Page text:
IDF chief details army's national security strategy
In document released to the public, Eisenkot states that while Israel won't initiate wars, if war is forced upon it, the IDF will go on the offense rather than defense; also differentiates between 'wartime' and 'emergency' situation, stressing the need to define clear objectives to each military campaign.
In an unprecedented move, IDF Chief of Staff Gadi Eisenkot released a document to the public on Thursday defining and detailing the army's national security strategy.
The document details what can be expected from the IDF during three types of situations: Routine time, emergency situations and wartime.
Based on this division, conflicts like Operation Protective Edge and Operation Pillar of Defense are considered confrontations limited in their scope and are therefore define as "emergency," rather than "war."
This means these confrontations were meant to bring Israel "back to a situation of calm, without striving for an immediate strategic change," so the IDF cannot be expected to bring down the Hamas regime in Gaza in such a military campaign, unless the political leadership tells it otherwise.
In the first chapter, Eisenkot discusses the "military aspect of the security perception" - deterrence, intelligence, defense and a decisive victory. The IDF chief determines that while Israel will not initiate wars for the purpose of conquering lands or achieving strategic goals, as it did in the First Lebanon War, when a war is forced on it, the IDF will prefer to attack rather than merely go on the defensive.
"The basic assumption is that the enemy cannot be defeated with defensive fighting, so an offense is required to achieve clear military results," the document states.
The definition of the "enemy" has also been altered. As the threat of an all-out war against another state or several other states is on the decline, the document redefines the main threat as coming from military organizations like Hamas and Hezbollah or terror organizations that are not affiliated with any one country, like global jihad and the Islamic State.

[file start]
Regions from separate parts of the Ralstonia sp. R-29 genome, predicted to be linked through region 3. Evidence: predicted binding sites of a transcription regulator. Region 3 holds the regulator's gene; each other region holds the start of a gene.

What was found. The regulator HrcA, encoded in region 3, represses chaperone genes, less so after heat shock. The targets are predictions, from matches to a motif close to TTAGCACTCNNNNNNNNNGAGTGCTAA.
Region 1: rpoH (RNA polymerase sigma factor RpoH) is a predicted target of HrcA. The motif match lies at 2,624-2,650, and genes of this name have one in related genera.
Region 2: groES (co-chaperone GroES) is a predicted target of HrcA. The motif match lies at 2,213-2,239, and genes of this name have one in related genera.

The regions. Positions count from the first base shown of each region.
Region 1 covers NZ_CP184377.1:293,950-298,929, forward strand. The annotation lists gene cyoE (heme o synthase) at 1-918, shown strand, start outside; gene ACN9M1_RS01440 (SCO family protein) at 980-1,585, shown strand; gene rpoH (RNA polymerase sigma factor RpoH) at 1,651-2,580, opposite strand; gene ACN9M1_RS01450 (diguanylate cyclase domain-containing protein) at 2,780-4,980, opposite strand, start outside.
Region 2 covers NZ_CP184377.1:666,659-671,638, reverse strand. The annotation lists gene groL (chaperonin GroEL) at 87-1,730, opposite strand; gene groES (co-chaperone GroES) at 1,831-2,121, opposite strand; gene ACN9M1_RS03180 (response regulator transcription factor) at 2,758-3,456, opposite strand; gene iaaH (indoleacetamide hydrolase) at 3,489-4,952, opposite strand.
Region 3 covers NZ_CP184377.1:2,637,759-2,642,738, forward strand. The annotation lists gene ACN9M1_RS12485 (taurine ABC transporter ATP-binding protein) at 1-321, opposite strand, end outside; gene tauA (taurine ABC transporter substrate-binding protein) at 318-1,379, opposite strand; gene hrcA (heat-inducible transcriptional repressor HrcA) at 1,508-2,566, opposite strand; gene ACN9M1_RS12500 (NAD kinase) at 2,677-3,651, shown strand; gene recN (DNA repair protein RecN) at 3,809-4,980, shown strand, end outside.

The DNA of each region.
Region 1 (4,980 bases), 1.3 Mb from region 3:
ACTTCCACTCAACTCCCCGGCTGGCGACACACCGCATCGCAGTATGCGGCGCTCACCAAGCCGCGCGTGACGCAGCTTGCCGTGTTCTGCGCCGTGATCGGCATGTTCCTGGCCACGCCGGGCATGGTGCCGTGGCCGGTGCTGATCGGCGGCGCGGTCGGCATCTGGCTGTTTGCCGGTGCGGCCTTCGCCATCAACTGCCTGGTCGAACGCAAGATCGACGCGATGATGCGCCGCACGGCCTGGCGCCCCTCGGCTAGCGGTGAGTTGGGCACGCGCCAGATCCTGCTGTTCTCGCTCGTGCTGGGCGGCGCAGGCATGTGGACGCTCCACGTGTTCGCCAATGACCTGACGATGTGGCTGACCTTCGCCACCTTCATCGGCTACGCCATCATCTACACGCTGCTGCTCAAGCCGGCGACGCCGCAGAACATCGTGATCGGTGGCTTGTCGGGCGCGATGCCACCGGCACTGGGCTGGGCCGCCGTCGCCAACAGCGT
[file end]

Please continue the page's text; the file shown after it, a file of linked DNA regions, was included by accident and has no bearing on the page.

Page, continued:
Because of that, the IDF will favor fighting with smaller forces that can maneuver quickly and easily between different fronts, over large and stationary forces. This statement comes in the midst of the public debate over the defense budget and the IDF's attempt to present itself as a dynamic army that can become more efficient.
While Hezbollah, Hamas and the Islamic State are all mentioned, Iran is missing almost entirely from the document. Tehran appears as an example of a distant enemy state and is mentioned one more time beyond that - as the puppet master behind Hezbollah and Hamas.
The Iranian nuclear threat, which is presented by the political leadership as the biggest existential threat Israel is facing, is not mentioned - possibly because the army's strategy on that issue is too classified to appear in a public document, or because the agreement signed between Iran and world powers is seen as mitigating the threat.
The document also determines that the chief of staff, being the army's commander-in-chief, would be the only one in contact with the political leadership, and it would be his responsibility to translate the government's instructions into operational orders.
This declaration emphasizes the fact the IDF is subordinate to the government and is only implementing the instructions given to it by the public's representatives.Other principles detailed in the document include the importance of the strategic cooperation with the United States, strengthening Israel's standing in the region and maintaining Israel's relative advantage over its enemies.
In addition to the document released to the public, there is another top secret document, much more detailed, about how the IDF will implement its strategy.